Russell Davies returns with six programmes exploring language and the way we speak.
2: Cast the Net and Sale Away
Everything Must Go - the language of the sales. And a look at the "netiquette" of e-mail. Producer Julian Mayers
Richard Baker presents eight conversations with leading directors about working with music in the theatre, the opera house and on film. The first programme features Sir Peter Hall , former Director of the RSC, the National Theatre and Glyndebourne Festival Opera. Producer Tony Cheevers
Paul Vaughan talks to 75-year-old American author Grace Paley and surveys her collected stories.
Charles Mackerras records Katya Kabanova with a Czech orchestra. Producer Mohit Bakaya
Revised repeat at 9.30pm
Gary Brown 's six-part comedy series about family life in the nineties. Starring Jim Sweeney as Phil,
Caroline Quentin as Sarah and Sara Kestelman as Fay. 1: Dream Catcher Phil and Sarah face new challenges. with Rachel Atkins , Sarah Jane Holm.
Jonathan Keeble , Ian Masters and Eva Stuart Producer Ann Jobson Repeat
The series continues with the second of two programmes investigating spending within the European Union. Later this year, builders will finish work on one of the biggest construction projects in Europe - a bridge across the Tagus estuary in Portugal. It has been subsidised with three hundred million pounds in EU grants. But, Richard Watson asks, who makes sure that we are getting value for money?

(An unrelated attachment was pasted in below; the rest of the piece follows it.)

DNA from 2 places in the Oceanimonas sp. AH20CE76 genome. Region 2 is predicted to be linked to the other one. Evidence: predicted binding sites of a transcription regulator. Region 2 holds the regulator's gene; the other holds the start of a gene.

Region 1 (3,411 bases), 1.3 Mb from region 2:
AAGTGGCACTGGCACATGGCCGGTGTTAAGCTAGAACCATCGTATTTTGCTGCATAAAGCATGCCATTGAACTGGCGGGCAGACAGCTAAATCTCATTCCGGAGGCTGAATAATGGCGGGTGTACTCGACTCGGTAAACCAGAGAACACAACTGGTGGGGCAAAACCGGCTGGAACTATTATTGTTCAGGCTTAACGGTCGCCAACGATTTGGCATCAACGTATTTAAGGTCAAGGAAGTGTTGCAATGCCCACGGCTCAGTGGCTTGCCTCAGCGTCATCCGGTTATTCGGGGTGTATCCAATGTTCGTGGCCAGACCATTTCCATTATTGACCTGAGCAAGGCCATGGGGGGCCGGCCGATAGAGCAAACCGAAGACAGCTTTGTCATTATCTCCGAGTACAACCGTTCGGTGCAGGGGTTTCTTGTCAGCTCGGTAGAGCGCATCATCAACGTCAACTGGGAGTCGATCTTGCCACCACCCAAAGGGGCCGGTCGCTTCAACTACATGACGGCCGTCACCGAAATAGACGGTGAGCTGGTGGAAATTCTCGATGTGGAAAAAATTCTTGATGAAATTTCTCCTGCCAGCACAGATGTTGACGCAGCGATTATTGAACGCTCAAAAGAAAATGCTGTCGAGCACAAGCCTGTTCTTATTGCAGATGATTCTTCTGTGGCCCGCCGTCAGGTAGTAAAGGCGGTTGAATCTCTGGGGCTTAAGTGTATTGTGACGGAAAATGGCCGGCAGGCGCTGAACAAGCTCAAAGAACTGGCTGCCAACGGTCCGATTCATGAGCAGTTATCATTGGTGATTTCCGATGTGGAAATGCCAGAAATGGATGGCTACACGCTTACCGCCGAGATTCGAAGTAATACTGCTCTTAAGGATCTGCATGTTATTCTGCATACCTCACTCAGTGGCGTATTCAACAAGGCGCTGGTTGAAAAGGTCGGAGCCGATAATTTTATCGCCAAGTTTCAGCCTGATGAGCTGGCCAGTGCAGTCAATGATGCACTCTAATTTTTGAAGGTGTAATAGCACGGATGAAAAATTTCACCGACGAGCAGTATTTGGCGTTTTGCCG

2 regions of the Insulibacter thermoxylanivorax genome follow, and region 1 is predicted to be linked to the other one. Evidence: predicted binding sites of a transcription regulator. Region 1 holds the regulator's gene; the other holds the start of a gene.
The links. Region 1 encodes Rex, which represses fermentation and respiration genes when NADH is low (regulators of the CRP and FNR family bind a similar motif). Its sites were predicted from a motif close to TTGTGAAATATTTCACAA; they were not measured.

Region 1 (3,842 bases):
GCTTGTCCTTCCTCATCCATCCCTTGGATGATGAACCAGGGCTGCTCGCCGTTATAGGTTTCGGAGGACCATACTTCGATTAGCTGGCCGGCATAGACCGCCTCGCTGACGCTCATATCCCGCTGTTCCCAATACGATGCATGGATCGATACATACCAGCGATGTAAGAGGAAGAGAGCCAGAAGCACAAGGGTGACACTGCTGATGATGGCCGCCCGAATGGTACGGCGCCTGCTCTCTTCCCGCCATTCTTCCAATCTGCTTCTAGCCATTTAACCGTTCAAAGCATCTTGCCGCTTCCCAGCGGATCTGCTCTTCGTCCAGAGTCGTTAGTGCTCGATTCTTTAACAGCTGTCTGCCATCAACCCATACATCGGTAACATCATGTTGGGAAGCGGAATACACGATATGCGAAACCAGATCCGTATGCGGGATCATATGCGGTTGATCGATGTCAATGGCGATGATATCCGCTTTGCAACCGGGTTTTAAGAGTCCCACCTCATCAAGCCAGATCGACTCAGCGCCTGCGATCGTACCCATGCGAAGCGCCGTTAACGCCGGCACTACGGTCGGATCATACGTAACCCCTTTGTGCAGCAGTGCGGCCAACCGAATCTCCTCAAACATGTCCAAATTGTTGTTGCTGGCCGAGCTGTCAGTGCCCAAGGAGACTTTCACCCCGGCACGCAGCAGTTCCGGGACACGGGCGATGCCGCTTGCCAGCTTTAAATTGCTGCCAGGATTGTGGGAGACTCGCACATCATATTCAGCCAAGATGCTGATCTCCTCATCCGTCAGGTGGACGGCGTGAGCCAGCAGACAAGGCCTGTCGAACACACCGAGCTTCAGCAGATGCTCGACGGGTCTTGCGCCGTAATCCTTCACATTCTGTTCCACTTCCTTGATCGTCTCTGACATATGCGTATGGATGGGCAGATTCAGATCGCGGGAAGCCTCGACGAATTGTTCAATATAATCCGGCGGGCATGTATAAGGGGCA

Producer Kim Barrington. Rptd Saturday 5pm
Trevor Phillips returns with another series focusing on black, Asian and Afro-Caribbean Britain. 1: Asian doctors in Britain today and imperial medicine as an agent and tool of old Empire - any connections? Producer Neil Trevithick
PHONE: (0171) [number removed]FAX: (0171) [number removed]
There are more than 5 million programme listings in Genome. This is a
historical record of the planned output and the BBC services of any
given time. It should be viewed in this context and with the
understanding that it reflects the attitudes and standards of its time
- not those of today.
Genome is a digitised version of the Radio Times from 1923 to 2009 and
is made available for internal research purposes only. You will need to
obtain the relevant third party permissions for any use, including use in
programmes, online etc.
This internal version of Genome, which includes all the magazine covers,
images and articles as well as the programme listings from the Radio
Times, is different to the version of BBC Genome that is available
externally/to the public. It is only available inside the BBC network.